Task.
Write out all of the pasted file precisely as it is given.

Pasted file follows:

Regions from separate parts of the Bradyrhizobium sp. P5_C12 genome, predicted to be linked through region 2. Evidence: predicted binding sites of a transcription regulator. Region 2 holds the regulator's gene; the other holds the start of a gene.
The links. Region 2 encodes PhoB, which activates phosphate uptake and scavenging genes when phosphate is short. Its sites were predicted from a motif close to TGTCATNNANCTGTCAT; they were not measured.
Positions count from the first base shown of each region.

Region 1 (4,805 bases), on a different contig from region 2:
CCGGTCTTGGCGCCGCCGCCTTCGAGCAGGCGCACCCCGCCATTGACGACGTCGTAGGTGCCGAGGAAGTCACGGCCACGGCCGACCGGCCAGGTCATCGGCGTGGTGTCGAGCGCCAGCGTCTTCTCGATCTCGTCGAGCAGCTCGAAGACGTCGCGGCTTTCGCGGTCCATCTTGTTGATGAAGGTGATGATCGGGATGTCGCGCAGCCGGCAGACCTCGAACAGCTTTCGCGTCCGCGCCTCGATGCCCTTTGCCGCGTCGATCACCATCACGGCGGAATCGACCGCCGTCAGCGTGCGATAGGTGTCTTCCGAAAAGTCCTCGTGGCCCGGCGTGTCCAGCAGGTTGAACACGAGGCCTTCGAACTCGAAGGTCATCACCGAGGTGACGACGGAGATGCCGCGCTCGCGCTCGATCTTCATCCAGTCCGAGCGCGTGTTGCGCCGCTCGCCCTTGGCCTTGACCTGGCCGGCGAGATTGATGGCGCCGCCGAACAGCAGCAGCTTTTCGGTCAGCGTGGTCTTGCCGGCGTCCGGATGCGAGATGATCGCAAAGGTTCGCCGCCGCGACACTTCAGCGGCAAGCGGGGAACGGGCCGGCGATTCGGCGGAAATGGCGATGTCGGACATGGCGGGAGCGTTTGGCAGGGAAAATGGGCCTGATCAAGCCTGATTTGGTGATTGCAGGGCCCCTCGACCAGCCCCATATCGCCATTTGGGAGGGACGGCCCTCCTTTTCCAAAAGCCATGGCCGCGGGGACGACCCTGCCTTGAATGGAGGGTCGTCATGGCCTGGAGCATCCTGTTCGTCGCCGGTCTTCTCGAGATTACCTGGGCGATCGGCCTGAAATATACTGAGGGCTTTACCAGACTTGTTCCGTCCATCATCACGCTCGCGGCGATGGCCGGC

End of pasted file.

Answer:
Regions from separate parts of the Bradyrhizobium sp. P5_C12 genome, predicted to be linked through region 2. Evidence: predicted binding sites of a transcription regulator. Region 2 holds the regulator's gene; the other holds the start of a gene.
The links. Region 2 encodes PhoB, which activates phosphate uptake and scavenging genes when phosphate is short. Its sites were predicted from a motif close to TGTCATNNANCTGTCAT; they were not measured.
Positions count from the first base shown of each region.

Region 1 (4,805 bases), on a different contig from region 2:
CCGGTCTTGGCGCCGCCGCCTTCGAGCAGGCGCACCCCGCCATTGACGACGTCGTAGGTGCCGAGGAAGTCACGGCCACGGCCGACCGGCCAGGTCATCGGCGTGGTGTCGAGCGCCAGCGTCTTCTCGATCTCGTCGAGCAGCTCGAAGACGTCGCGGCTTTCGCGGTCCATCTTGTTGATGAAGGTGATGATCGGGATGTCGCGCAGCCGGCAGACCTCGAACAGCTTTCGCGTCCGCGCCTCGATGCCCTTTGCCGCGTCGATCACCATCACGGCGGAATCGACCGCCGTCAGCGTGCGATAGGTGTCTTCCGAAAAGTCCTCGTGGCCCGGCGTGTCCAGCAGGTTGAACACGAGGCCTTCGAACTCGAAGGTCATCACCGAGGTGACGACGGAGATGCCGCGCTCGCGCTCGATCTTCATCCAGTCCGAGCGCGTGTTGCGCCGCTCGCCCTTGGCCTTGACCTGGCCGGCGAGATTGATGGCGCCGCCGAACAGCAGCAGCTTTTCGGTCAGCGTGGTCTTGCCGGCGTCCGGATGCGAGATGATCGCAAAGGTTCGCCGCCGCGACACTTCAGCGGCAAGCGGGGAACGGGCCGGCGATTCGGCGGAAATGGCGATGTCGGACATGGCGGGAGCGTTTGGCAGGGAAAATGGGCCTGATCAAGCCTGATTTGGTGATTGCAGGGCCCCTCGACCAGCCCCATATCGCCATTTGGGAGGGACGGCCCTCCTTTTCCAAAAGCCATGGCCGCGGGGACGACCCTGCCTTGAATGGAGGGTCGTCATGGCCTGGAGCATCCTGTTCGTCGCCGGTCTTCTCGAGATTACCTGGGCGATCGGCCTGAAATATACTGAGGGCTTTACCAGACTTGTTCCGTCCATCATCACGCTCGCGGCGATGGCCGGC